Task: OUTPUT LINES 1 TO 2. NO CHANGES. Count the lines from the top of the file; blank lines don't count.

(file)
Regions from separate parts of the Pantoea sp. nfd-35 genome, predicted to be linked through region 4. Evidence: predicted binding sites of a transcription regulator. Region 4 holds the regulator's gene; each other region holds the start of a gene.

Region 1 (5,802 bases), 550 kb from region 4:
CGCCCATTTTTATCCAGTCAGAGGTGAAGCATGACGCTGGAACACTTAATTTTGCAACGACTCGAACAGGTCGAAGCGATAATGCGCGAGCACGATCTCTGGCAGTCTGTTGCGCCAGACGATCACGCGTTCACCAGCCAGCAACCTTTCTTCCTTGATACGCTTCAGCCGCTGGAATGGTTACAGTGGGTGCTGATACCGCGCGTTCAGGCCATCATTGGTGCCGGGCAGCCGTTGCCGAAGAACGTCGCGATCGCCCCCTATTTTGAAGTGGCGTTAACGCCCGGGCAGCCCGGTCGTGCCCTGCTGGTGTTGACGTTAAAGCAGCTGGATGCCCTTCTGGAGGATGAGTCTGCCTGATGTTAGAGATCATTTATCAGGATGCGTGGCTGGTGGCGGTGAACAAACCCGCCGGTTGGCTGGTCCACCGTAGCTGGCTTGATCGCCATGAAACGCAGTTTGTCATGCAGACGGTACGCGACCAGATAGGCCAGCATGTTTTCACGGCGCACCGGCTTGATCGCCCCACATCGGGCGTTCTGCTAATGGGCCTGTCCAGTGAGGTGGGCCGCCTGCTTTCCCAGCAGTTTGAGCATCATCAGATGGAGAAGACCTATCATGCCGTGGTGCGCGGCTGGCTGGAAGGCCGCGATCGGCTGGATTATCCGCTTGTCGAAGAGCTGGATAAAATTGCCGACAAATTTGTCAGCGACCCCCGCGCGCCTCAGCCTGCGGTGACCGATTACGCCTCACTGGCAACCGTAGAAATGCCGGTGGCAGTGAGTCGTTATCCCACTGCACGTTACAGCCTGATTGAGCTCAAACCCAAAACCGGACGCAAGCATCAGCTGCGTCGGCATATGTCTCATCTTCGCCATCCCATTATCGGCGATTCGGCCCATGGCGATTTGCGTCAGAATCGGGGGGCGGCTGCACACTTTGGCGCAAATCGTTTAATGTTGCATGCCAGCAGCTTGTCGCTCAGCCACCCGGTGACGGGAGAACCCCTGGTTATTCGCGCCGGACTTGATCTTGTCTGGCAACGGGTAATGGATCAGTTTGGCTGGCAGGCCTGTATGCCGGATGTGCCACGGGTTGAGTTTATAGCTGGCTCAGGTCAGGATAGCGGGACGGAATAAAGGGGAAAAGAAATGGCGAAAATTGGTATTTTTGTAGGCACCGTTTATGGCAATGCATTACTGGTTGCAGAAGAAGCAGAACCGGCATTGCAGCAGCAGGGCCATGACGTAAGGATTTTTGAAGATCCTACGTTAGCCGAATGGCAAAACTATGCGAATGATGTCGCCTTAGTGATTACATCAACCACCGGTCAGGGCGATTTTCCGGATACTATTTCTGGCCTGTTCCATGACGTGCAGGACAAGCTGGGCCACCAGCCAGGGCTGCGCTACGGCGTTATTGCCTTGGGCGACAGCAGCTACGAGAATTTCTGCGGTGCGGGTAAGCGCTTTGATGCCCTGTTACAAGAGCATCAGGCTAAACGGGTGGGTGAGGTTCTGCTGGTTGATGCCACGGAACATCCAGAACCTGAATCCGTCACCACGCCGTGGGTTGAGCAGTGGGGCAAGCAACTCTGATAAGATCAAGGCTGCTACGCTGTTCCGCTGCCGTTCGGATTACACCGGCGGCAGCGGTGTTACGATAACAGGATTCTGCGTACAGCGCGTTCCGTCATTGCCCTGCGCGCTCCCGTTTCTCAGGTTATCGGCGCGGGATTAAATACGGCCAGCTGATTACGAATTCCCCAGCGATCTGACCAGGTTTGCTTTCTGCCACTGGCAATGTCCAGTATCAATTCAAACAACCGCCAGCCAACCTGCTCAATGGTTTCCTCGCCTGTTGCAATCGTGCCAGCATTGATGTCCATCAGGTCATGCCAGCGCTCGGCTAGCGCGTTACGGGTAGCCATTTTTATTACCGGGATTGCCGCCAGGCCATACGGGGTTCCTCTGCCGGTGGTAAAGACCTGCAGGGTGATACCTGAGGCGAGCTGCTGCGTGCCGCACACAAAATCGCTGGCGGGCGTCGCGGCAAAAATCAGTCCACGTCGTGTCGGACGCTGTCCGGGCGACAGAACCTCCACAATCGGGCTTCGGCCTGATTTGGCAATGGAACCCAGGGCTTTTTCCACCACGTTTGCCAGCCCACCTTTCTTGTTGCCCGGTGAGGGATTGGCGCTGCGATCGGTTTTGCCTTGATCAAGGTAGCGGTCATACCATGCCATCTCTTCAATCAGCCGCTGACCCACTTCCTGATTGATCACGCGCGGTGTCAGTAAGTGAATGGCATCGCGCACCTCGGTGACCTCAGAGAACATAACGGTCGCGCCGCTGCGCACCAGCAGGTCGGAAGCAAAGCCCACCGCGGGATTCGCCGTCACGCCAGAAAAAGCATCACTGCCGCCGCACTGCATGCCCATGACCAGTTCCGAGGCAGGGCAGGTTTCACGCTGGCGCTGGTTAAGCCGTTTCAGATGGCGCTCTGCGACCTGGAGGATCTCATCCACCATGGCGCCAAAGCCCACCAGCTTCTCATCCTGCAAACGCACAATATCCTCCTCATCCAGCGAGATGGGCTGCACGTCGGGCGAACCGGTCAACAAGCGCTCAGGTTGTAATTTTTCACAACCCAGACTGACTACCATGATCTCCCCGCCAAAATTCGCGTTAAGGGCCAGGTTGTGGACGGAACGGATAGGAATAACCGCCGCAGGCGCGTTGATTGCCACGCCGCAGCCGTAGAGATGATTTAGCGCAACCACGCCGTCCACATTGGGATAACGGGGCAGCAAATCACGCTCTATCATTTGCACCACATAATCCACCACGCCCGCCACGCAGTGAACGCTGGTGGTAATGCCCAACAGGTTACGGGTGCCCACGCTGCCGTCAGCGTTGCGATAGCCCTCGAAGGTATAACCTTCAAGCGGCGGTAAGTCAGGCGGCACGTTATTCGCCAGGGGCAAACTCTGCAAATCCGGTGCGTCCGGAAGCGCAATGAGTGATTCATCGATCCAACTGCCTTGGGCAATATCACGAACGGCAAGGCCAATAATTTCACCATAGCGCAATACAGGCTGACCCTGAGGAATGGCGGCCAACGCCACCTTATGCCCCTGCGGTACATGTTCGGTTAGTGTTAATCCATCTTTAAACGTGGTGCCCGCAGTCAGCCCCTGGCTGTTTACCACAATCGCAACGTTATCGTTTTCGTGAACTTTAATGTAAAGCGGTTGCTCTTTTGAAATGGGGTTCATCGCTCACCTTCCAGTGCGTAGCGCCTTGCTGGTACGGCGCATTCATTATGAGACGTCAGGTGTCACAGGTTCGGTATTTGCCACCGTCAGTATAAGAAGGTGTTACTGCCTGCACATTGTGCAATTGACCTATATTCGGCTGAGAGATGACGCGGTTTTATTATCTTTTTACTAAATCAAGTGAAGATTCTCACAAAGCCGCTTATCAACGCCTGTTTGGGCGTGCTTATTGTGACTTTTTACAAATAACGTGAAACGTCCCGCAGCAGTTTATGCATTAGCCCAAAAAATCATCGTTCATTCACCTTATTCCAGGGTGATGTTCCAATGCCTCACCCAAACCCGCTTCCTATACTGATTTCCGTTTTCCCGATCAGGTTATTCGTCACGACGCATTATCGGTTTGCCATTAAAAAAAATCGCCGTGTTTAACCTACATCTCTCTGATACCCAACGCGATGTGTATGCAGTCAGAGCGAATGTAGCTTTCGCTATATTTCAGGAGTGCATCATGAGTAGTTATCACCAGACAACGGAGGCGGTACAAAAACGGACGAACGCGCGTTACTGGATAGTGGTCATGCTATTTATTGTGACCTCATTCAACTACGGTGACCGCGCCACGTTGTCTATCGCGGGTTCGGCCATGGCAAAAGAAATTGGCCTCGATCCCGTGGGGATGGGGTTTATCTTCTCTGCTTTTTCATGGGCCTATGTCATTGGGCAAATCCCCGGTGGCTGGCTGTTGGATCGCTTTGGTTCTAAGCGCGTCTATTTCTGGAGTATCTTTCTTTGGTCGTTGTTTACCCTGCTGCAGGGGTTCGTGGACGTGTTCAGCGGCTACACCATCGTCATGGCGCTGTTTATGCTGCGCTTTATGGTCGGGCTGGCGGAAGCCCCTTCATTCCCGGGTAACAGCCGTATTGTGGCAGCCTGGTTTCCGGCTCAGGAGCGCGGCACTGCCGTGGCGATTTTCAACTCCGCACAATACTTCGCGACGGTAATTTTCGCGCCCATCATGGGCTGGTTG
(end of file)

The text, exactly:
Regions from separate parts of the Pantoea sp. nfd-35 genome, predicted to be linked through region 4. Evidence: predicted binding sites of a transcription regulator. Region 4 holds the regulator's gene; each other region holds the start of a gene.

Region 1 (5,802 bases), 550 kb from region 4: